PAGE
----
Tofino, on the west coast of Vancouver Island offers some stunning views of the Ocean, close to Pacific Rim National Park it's probably one of the most scenic places in the world. A place that many say they must visit before they die, just dont forget to bring your own water.
Tofino today, is in the midst of a Category Five Water emergency, closing businesses and sending residents into a bit of a panic as water levels reach dangerously low levels.
Among some of the drastic moves in place all tourist resorts must close down immediately until further notice and water is being trucked in from Uclulet 30 kms away and a traditional rival to Tofino. Of major concern of the district is the ability of Tofino to fight a major fire should some such incident happen during the emergency.
The News 1130 website had this update on the emergency.
Water shortage forces hotels in B.C. tourism town of Tofino to turn off taps
29, 2006 - 4:13 pm
By: KEVEN DREWS
TOFINO, B.C. (CP) -
Hotels, resorts and other commercial businesses in this Vancouver Island tourist town are being told to shut down because of an extreme water shortage, a situation the mayor is describing as one of panic.
Mayor John Fraser said water is so scarce there are concerns about whether there would be enough if there were a fire in the town. "That's why the panic's on," he said Tuesday afternoon. The District of Tofino issued an order to move to Level 5 regulations. The highest Level 6 means a complete shutoff of the taps.
"This is serious," said Leif Pederson, administrator for the District of Tofino.
"We're communicating with resorts, asking them to contact guests and advise them they possibly don't want to come out there right now.
"It's going to close all commercial activity in Tofino."
Pederson said the district is now looking at ways to truck in water, including from Ucluelet, about a 30-minute drive away.
He said fire trucks will be bringing in water to top up the Lovekin Reservoir, at the south end of the district.
"It will be going on constantly," he said.
Meanwhile, the town is getting its water from a secondary source, Ginnard Creek, and residents have been told to boil it as a precaution.
Municipal staff spent Tuesday morning calling local businesses, asking them to cut back or shut down.
Tofino is a remote tourist town just outside the breathtakingly beautiful Pacific Rim National Park. It is home to some world-renowned resorts, including the beach-front Wickaninnish Inn.
It borders on a UNESCO Biosphere and Clayoquot Sound and draws visitors for a variety of natural attractions from whale watching to surfing.
The public notice issued Tuesday was blunt, using capital letters to hammer home the severity of the problem.
"The WATER SHORTAGE has become extremely severe," it reads.
"All lodging, food service businesses are asked to shut down PRIOR TO FRIDAY, SEPTEMBER 1ST, 2006 until further notice. Other commercial water users must not consume any water whatsoever."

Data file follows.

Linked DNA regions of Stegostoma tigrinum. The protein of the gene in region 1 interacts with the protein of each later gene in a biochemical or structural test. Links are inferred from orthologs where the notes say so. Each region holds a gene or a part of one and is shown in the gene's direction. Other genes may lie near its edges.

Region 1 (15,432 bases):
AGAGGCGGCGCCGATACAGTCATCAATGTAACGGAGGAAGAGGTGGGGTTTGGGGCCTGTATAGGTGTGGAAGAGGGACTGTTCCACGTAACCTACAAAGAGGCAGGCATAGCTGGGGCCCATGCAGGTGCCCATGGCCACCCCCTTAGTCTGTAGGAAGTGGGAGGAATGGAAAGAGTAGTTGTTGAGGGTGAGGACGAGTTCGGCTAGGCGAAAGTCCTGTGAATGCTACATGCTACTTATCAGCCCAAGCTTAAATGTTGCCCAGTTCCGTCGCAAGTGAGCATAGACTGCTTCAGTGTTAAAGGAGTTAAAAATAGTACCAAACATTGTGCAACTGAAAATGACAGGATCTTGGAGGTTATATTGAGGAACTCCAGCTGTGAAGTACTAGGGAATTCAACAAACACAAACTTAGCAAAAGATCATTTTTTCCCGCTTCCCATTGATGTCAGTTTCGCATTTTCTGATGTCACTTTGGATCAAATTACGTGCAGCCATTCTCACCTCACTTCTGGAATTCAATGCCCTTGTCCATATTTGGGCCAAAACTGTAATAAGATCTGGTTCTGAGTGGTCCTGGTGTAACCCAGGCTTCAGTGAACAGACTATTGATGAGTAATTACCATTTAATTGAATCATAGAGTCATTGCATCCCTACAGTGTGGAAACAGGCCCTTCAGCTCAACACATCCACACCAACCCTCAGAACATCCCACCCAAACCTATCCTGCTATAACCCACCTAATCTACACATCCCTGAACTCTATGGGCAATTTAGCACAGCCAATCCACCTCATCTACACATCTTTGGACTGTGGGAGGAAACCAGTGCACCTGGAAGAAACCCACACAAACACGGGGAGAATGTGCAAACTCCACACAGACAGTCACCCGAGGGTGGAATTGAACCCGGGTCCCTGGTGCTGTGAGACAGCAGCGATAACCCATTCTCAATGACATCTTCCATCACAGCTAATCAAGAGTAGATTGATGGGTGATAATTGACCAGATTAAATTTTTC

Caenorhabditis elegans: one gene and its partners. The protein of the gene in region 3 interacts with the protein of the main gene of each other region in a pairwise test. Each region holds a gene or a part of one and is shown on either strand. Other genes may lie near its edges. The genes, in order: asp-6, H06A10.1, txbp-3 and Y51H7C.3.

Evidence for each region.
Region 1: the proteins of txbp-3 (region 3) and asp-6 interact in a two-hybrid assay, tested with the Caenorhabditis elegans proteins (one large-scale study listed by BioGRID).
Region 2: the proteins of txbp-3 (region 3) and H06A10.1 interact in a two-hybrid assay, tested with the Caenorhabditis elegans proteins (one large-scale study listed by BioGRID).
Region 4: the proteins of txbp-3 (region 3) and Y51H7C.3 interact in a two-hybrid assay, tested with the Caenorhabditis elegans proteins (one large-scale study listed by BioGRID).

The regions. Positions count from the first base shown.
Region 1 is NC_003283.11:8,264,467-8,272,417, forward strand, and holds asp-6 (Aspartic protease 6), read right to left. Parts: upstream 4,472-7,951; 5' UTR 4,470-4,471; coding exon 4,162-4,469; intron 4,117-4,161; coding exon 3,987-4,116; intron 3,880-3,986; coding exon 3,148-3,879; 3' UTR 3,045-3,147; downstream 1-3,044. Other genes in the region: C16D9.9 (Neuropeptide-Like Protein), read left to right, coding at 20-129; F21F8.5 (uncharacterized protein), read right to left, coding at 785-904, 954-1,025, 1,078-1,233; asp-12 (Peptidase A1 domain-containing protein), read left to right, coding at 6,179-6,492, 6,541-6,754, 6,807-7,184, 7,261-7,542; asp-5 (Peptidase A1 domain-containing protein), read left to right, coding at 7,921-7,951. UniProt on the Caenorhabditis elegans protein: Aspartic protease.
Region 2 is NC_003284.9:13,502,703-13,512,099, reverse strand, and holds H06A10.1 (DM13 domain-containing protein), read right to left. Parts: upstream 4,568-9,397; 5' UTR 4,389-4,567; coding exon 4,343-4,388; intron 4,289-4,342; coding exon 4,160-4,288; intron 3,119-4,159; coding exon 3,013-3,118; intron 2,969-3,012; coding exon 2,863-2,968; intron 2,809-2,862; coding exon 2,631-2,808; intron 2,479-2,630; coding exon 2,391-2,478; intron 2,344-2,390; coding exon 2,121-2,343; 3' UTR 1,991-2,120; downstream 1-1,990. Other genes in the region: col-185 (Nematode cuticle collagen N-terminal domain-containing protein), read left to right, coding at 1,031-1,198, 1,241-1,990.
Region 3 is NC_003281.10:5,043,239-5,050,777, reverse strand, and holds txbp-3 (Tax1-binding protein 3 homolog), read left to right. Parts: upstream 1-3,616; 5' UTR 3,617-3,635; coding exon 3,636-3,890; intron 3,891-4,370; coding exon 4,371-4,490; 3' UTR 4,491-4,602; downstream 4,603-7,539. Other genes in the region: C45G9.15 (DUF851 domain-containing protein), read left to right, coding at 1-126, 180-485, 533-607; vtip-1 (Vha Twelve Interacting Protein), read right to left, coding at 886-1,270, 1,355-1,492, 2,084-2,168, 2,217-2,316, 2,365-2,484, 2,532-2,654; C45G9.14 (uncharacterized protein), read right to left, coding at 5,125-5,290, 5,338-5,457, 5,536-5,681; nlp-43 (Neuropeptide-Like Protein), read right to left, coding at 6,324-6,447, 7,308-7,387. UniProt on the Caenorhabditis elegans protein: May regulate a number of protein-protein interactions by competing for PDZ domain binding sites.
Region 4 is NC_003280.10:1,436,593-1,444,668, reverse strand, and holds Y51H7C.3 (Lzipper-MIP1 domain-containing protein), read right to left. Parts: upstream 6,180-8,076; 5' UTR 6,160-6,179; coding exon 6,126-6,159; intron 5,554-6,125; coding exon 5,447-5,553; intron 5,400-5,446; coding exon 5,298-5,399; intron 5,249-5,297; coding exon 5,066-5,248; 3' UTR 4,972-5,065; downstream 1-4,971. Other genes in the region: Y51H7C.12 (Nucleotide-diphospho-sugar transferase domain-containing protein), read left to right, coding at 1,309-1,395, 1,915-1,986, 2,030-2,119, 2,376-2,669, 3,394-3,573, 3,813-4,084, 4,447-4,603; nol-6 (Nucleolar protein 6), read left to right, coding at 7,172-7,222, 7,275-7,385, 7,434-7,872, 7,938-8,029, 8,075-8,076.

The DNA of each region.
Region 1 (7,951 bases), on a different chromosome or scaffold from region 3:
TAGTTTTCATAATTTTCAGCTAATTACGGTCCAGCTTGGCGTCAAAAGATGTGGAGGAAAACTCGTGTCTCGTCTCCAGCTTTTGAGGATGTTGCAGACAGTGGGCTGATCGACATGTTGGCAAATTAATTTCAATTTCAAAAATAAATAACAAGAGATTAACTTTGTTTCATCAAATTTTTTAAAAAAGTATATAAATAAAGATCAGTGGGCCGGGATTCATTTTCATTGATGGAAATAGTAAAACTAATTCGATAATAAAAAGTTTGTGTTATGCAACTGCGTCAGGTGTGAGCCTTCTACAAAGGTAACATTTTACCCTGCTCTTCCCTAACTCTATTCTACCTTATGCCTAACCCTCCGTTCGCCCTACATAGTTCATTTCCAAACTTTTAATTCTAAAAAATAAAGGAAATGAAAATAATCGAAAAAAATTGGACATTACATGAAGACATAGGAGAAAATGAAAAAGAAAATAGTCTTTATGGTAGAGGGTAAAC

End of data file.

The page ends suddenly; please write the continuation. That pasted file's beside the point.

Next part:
The notice said priority will be given to continued residential use.
The order, which will stay in effect at least until it rains significantly, affects hotels, restaurants, pubs, stores, and bed-and-breakfasts right near the end of the busy tourist season.
Pederson said the water shortage was caused by high demand and low supply, the result of low rainfall since July.
He said the district's main reservoir on Meares Island has been drawn down and not enough water is coming across the inlet to Tofino.
When asked how much water was left, Pedersen replied: "We don't know."
Coun. Derek Shaw said the district needs at least two days of rain before commercial activities can resume.
He said the district has been vulnerable for a long time because the last significant water-supply upgrade took place in 1991 and nothing has been done to add capacity since then.
Al Krukoff, general manager of the Tofino Consumers Co-op, said customers have all but wiped out the store's supply of bottled water.
"We had a run on it this morning," he said.
"There might be an odd bottle here or there. We're mostly cleared out."
Krukoff said the store contacted suppliers Tuesday morning and a semi-truck carrying 12 pallets full of bottled water should be arriving in the afternoon.
Whaylon Arthur, a Tofino resident, said municipal staff should have had more foresight and warned people this could be coming.
"It's a bit drastic and it's a bit panicky," he said.
But Pedersen said the district did its best.
Last week, the municipality implemented Level 4 water regulations, meaning residents were prohibited from washing boats and vehicles or watering lawns and gardens.
But things escalated more quickly than expected, he said.
Geoff Lyons, Ucluelet's administrator, said because fish-processing plants haven't been running full steam, his municipality has enough water to assist Tofino.